Budget 2021: Rishi Sunak denies air duty cuts will spark flying boom

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Media caption, Sunak defends climate credentials after cut to air passenger duty announced

The chancellor has denied that changes to air passenger duty will lead to a boom in domestic flights amid warnings it will increase carbon emissions.

Rishi Sunak used his Budget to slash taxes on flights between airports in England, Scotland, Wales and Northern Ireland.

Labour's shadow chancellor said it was "astonishing", coming a week before the COP26 climate summit.

Rachel Reeves said people should be encouraged to use trains instead.

Flying within the UK will become cheaper with air passenger duty halved, but the chancellor is also increasing duties on "ultra long haul" flights.

Mr Sunak told MPs on Wednesday that he was removing an anomaly that meant people were taxed more to fly in the UK than to Europe.

But it has led to accusations from opposition politicians and environmentalists that thousands more people will take to the skies, at a time when ministers are urgently trying to tackle climate change.

SNP Westminster leader, Ian Blackford, called the move a "disgrace" and urged the chancellor to scrap it.

He said it proved "this is not a government that understands the climate challenge that we all face" because "the fact is that C02 emissions per mile are much higher on domestic flights than they are on long-haul flights".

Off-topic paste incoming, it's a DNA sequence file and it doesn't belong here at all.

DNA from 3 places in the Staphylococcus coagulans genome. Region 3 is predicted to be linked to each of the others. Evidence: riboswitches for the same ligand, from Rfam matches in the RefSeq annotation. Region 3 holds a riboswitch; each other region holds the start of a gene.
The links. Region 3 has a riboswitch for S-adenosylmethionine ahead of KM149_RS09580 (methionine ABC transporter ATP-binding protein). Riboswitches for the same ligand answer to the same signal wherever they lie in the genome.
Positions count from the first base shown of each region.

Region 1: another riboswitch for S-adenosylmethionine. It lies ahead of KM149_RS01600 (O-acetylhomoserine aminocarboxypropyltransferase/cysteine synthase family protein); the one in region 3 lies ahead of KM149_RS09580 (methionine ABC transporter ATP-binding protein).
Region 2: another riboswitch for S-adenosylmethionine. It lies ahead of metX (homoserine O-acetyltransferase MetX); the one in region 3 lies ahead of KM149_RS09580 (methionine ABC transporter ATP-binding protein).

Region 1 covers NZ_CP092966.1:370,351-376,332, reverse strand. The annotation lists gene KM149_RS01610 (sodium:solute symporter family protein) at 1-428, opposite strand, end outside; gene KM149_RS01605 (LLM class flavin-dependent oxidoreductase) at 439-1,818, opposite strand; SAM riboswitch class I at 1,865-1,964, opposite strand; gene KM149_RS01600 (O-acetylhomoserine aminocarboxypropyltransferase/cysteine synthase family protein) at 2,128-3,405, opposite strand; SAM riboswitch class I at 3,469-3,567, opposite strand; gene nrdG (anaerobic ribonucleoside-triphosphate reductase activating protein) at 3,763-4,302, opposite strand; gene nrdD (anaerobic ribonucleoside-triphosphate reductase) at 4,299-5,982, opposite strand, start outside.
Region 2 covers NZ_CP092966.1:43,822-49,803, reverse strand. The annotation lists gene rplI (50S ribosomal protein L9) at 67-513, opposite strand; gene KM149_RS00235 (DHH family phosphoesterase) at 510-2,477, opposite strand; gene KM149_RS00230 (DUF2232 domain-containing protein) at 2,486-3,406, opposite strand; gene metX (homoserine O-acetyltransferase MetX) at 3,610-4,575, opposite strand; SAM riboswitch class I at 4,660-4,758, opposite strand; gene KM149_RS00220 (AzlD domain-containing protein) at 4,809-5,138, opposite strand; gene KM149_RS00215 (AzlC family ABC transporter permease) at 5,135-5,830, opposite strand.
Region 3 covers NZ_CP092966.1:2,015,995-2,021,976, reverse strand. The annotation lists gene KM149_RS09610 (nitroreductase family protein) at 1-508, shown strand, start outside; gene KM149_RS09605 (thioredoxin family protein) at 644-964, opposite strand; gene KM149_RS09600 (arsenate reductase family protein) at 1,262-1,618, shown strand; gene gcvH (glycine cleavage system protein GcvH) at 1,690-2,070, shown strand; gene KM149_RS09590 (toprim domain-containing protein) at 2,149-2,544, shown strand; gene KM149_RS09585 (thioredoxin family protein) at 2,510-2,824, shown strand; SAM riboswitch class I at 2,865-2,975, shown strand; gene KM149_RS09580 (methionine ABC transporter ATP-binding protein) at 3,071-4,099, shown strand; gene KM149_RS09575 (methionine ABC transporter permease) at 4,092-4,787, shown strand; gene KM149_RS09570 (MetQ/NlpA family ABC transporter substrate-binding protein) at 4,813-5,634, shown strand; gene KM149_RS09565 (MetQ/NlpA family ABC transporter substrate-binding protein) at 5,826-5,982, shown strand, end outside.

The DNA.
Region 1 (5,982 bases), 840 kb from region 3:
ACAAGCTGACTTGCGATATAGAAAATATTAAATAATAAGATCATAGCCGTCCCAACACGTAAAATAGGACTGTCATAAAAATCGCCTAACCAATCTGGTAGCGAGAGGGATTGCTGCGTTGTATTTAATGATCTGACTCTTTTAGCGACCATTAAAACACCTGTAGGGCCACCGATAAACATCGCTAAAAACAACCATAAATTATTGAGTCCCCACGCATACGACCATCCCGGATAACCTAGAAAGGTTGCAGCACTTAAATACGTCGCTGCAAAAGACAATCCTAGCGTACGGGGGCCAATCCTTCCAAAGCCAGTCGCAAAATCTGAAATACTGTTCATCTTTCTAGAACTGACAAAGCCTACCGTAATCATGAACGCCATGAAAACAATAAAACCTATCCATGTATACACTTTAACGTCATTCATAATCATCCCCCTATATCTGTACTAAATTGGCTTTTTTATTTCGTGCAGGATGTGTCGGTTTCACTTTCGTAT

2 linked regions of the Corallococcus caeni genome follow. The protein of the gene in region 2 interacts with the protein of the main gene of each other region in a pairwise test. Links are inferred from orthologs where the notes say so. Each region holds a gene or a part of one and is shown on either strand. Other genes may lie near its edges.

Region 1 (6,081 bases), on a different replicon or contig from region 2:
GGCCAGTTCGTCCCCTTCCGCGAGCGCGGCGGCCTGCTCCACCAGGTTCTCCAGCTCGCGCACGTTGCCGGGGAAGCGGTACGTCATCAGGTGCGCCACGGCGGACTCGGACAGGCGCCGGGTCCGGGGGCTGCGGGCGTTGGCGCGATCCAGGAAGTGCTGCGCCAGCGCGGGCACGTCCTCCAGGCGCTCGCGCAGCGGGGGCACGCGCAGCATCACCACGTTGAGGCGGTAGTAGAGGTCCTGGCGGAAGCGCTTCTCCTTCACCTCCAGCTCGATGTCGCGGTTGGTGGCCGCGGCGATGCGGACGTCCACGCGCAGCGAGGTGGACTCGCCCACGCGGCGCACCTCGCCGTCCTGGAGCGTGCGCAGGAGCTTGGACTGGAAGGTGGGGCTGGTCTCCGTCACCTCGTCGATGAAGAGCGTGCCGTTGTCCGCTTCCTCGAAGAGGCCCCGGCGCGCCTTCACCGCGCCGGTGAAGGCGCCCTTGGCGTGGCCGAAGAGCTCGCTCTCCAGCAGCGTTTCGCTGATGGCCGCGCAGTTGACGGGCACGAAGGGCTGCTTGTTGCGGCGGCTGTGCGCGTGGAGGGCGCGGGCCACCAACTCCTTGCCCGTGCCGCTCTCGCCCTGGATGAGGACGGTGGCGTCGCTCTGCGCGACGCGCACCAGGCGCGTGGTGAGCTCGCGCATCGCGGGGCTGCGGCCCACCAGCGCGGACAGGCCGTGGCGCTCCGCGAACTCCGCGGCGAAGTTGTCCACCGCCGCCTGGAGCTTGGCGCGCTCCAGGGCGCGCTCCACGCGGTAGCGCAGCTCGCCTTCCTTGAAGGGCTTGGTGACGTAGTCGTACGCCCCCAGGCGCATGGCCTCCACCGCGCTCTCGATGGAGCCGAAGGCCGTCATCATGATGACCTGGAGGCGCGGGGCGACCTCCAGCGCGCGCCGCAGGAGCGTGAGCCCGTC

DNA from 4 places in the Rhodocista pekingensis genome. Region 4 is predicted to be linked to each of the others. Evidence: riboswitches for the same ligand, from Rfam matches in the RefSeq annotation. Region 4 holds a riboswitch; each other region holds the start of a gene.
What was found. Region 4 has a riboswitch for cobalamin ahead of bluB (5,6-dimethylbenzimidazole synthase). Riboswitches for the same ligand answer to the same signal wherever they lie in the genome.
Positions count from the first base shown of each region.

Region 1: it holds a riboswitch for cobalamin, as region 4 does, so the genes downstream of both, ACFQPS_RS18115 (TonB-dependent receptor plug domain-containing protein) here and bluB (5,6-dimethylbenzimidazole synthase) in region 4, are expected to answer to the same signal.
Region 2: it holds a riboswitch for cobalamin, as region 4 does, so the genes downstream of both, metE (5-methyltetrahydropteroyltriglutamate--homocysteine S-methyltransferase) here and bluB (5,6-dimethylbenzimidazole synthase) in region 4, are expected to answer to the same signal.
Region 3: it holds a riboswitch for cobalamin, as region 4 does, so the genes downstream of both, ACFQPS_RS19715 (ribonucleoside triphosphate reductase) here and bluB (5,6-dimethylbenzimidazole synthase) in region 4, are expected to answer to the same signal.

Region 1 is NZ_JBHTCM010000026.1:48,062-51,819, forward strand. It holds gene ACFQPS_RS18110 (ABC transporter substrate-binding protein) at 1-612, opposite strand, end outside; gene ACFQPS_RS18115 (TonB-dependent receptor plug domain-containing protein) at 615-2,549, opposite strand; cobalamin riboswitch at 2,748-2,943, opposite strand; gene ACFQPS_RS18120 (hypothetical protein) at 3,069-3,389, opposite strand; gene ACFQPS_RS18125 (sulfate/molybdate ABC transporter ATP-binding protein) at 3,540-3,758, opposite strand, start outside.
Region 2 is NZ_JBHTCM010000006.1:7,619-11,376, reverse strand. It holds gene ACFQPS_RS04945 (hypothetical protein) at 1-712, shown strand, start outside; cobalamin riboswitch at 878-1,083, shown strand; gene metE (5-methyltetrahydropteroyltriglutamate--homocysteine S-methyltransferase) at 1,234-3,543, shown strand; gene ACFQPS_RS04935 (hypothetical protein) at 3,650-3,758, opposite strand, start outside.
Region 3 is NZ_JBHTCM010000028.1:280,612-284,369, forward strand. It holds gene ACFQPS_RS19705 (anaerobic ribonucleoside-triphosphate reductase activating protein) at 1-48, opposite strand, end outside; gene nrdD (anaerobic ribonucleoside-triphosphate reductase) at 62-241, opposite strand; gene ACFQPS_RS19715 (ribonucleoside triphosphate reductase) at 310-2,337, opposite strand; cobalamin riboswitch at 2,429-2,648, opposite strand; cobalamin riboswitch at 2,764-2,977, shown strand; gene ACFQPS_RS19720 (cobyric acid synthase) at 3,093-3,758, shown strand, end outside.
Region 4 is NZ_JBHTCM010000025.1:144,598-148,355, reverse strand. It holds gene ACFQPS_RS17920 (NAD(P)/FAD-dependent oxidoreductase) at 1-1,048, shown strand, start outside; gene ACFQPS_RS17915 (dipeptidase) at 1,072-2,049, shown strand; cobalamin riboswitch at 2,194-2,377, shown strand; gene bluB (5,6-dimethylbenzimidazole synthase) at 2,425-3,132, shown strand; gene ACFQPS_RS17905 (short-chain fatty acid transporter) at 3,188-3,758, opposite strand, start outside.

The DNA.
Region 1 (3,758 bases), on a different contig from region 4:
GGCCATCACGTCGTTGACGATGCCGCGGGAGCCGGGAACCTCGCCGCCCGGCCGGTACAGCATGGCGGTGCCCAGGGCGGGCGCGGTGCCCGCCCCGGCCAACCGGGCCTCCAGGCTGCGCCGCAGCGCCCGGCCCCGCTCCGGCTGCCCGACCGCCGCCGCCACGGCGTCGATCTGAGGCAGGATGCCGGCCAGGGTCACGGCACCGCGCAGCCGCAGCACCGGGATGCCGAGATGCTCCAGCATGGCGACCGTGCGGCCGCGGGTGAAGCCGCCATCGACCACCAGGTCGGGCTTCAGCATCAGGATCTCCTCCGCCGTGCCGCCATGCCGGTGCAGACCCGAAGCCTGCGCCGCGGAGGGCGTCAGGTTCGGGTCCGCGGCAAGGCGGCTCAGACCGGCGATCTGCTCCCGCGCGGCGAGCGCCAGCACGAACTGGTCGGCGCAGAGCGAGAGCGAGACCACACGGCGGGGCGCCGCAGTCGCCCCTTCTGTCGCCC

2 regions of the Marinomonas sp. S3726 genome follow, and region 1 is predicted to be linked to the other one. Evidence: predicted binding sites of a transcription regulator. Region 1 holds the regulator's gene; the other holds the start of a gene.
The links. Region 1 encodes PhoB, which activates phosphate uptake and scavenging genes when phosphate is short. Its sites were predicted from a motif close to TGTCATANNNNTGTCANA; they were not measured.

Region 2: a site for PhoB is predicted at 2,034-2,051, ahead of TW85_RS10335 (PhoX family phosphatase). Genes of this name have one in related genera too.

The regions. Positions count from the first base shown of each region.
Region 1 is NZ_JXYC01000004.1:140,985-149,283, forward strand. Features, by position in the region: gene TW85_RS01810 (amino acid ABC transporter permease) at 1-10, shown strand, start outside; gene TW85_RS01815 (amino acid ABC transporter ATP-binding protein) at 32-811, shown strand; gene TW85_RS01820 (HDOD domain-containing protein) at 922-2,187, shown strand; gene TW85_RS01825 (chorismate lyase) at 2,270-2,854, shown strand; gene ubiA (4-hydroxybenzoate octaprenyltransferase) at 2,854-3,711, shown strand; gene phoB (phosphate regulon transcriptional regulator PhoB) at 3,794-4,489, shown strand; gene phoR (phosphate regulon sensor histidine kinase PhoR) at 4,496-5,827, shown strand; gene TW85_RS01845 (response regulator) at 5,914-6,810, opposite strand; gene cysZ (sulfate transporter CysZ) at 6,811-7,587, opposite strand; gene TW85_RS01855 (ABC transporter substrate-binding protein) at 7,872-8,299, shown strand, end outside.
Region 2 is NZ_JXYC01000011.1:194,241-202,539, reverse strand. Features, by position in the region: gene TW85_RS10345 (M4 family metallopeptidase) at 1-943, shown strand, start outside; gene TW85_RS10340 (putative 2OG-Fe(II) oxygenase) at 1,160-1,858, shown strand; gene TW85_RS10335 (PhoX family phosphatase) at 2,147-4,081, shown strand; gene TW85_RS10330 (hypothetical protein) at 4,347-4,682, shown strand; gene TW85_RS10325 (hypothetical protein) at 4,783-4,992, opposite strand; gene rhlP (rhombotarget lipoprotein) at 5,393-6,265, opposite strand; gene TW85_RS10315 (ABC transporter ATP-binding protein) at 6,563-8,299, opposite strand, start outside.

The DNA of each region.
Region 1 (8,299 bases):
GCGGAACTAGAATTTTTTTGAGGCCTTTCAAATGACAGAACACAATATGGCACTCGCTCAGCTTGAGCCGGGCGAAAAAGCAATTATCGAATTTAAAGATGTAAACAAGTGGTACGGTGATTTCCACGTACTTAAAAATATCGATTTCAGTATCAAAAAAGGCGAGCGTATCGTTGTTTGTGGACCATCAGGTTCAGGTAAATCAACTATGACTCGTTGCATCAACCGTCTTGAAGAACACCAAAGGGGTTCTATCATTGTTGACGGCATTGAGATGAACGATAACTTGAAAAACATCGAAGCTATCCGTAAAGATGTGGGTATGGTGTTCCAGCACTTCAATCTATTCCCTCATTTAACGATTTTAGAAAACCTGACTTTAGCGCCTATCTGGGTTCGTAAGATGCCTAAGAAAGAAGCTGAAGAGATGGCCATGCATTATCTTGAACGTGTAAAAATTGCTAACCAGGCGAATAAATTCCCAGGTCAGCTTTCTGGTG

Image source, Alexander Shcherbak

Image caption, Emissions from flying are set to rise rapidly over the next two decades

Speaking on BBC Radio 4's Today programme, Mr Sunak said it was important to look at the decision "in the round", alongside the introduction of a new, higher tax band for "ultra long-haul flights".

He said he wanted to deliver on a previous commitment to reform air passenger duty, "to return to the system that we used to have, so people flying within the UK are not taxed twice, which we never thought was right".

He added: "It supports the Union, it supports regional airports which are big employers but also, if you take a step back, aviation in general only accounts for about 7 or 8% of our overall carbon emissions and of that, I think domestic aviation is less than 5% so it is a tiny proportion."

He said he did not accept claims that the move would lead to 400,000 more domestic flights a year.

Labour said it would not have gone ahead with the cut.

Rachel Reeves told Today she found it "astonishing that, the week before COP26, where we are supposed to be showing global leadership, we have cut air passenger duty on domestic flights".

She added: "We should be encouraging people to use our train network for those journeys.

"As I said yesterday, if you are a banker on a short haul flight sipping champagne you would have been cheering in the budget yesterday.

"If you are on a modest income and you are worried about the rising cost of living, frankly there is very little to cheer."

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